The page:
Pillars Construction Ltd has submitted a letter to Preston City Council to remove the section 106 conditions from their Broughton development.
Pillars, who have submitted the application regarding their development The Residences off Garstang Road, have applied to no longer have to provide affordable housing or contribute to school places.
They have claimed in the application that this is due to Covid affects on the progress of the development.
In a letter to the city council they also claimed that they will not be able to make the 17.5 per cent of profit that they were aiming for.
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They have also submitted an application to change their plans for an eight apartment building into two semi-detached houses.
Pat Hastings, chair of Broughton Parish Council, said: “We are aware of this application and have expressed our concern about this letter, sought clarification from the city council and have discussed it with city councillors.
“Our key concern was whether the letter about the section 106 would be discussed by the planning committee or replied to by the council separately as if agreed it would create a precedent for builders for other developments.
“As a Parish council we are conscious of the pressure on the local schools, highways and other services and the need for this contribution to local infrastructure. The proposed 32 three-six bedroom houses will have children within the households so at least a contribution to education is needed.”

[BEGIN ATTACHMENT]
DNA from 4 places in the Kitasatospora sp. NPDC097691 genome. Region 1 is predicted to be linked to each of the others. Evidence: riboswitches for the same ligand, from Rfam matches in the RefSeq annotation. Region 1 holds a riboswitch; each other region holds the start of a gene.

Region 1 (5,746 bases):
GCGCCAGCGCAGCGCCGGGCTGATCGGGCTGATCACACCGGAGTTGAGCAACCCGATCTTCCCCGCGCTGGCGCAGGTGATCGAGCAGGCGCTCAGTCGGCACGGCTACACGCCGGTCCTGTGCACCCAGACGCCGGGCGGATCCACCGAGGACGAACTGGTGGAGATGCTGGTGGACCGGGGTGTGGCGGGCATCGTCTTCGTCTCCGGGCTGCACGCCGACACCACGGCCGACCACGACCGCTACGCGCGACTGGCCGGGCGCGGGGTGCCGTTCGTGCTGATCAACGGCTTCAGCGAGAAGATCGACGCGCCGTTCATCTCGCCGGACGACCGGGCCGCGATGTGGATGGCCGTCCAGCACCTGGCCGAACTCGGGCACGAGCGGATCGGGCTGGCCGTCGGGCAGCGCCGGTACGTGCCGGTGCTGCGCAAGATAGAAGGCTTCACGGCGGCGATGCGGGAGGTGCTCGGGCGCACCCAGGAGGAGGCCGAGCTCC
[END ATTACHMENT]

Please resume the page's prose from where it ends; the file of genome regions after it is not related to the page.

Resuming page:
The letter sent from Pillars states that originally a £274,500 contribution was agreed for affordable housing as well as £94,520 towards Primary education.
It also says that the current agreement has the potential to send the developer into bankruptcy and will put further investments and local jobs at risk.
The letter says: “Due to unforeseen circumstances namely the COVID-19 pandemic and current economic climate, the scheme has become unviable and the applicant now seeks to amend the plans to remove the affordable element of the scheme and convert the current buildings on site to two semi-detached dwellings.
“The situation for the applicants is extreme and not one that they ever hoped to be in.
“The completed viability assessment demonstrates that as a small to medium sized builder, they have been hit incredibly hard financially as a result of delays caused due to lockdown and problems associated with COVID19. These impacts were unforeseen and resulted in the closure of the site for a temporary period and the adoption of new working practises that will further delay the anticipated time that it will take to complete the scheme.”
Plans for the site were first approved in 2008 – and the latest scheme, brought back to life by Pillars – was submitted in 2018.
Pillars are also behind the PR1 development in Avenham which received planning permission in November last year.
Preston City Council said they could not comment as it was an active planning application.
Blog Preston has contacted Pillars for further comment.
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